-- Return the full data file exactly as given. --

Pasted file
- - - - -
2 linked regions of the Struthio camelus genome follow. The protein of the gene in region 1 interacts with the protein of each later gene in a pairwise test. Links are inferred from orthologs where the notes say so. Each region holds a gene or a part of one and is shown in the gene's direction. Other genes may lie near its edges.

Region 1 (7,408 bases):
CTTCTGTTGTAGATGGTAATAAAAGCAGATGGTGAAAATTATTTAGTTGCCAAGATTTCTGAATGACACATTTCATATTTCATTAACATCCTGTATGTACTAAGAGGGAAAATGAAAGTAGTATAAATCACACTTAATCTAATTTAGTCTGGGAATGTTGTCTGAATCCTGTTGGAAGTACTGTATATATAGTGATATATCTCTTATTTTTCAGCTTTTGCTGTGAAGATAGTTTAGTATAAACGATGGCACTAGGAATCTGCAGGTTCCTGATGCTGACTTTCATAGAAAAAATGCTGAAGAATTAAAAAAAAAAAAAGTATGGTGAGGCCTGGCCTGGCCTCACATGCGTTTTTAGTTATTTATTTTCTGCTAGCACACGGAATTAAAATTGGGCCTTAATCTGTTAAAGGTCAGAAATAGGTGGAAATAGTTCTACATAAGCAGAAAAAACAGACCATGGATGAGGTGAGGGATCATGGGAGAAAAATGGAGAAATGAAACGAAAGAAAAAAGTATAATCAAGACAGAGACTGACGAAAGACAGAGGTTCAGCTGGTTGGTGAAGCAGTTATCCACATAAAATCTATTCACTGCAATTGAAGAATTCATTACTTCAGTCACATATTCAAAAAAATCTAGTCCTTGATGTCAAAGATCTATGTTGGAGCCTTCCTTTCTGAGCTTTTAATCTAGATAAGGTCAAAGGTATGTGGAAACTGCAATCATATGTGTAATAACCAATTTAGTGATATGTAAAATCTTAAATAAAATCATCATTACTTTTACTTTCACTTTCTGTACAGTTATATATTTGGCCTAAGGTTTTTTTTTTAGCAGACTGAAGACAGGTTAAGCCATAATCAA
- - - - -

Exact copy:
2 linked regions of the Struthio camelus genome follow. The protein of the gene in region 1 interacts with the protein of each later gene in a pairwise test. Links are inferred from orthologs where the notes say so. Each region holds a gene or a part of one and is shown in the gene's direction. Other genes may lie near its edges.

Region 1 (7,408 bases):
CTTCTGTTGTAGATGGTAATAAAAGCAGATGGTGAAAATTATTTAGTTGCCAAGATTTCTGAATGACACATTTCATATTTCATTAACATCCTGTATGTACTAAGAGGGAAAATGAAAGTAGTATAAATCACACTTAATCTAATTTAGTCTGGGAATGTTGTCTGAATCCTGTTGGAAGTACTGTATATATAGTGATATATCTCTTATTTTTCAGCTTTTGCTGTGAAGATAGTTTAGTATAAACGATGGCACTAGGAATCTGCAGGTTCCTGATGCTGACTTTCATAGAAAAAATGCTGAAGAATTAAAAAAAAAAAAAGTATGGTGAGGCCTGGCCTGGCCTCACATGCGTTTTTAGTTATTTATTTTCTGCTAGCACACGGAATTAAAATTGGGCCTTAATCTGTTAAAGGTCAGAAATAGGTGGAAATAGTTCTACATAAGCAGAAAAAACAGACCATGGATGAGGTGAGGGATCATGGGAGAAAAATGGAGAAATGAAACGAAAGAAAAAAGTATAATCAAGACAGAGACTGACGAAAGACAGAGGTTCAGCTGGTTGGTGAAGCAGTTATCCACATAAAATCTATTCACTGCAATTGAAGAATTCATTACTTCAGTCACATATTCAAAAAAATCTAGTCCTTGATGTCAAAGATCTATGTTGGAGCCTTCCTTTCTGAGCTTTTAATCTAGATAAGGTCAAAGGTATGTGGAAACTGCAATCATATGTGTAATAACCAATTTAGTGATATGTAAAATCTTAAATAAAATCATCATTACTTTTACTTTCACTTTCTGTACAGTTATATATTTGGCCTAAGGTTTTTTTTTTAGCAGACTGAAGACAGGTTAAGCCATAATCAA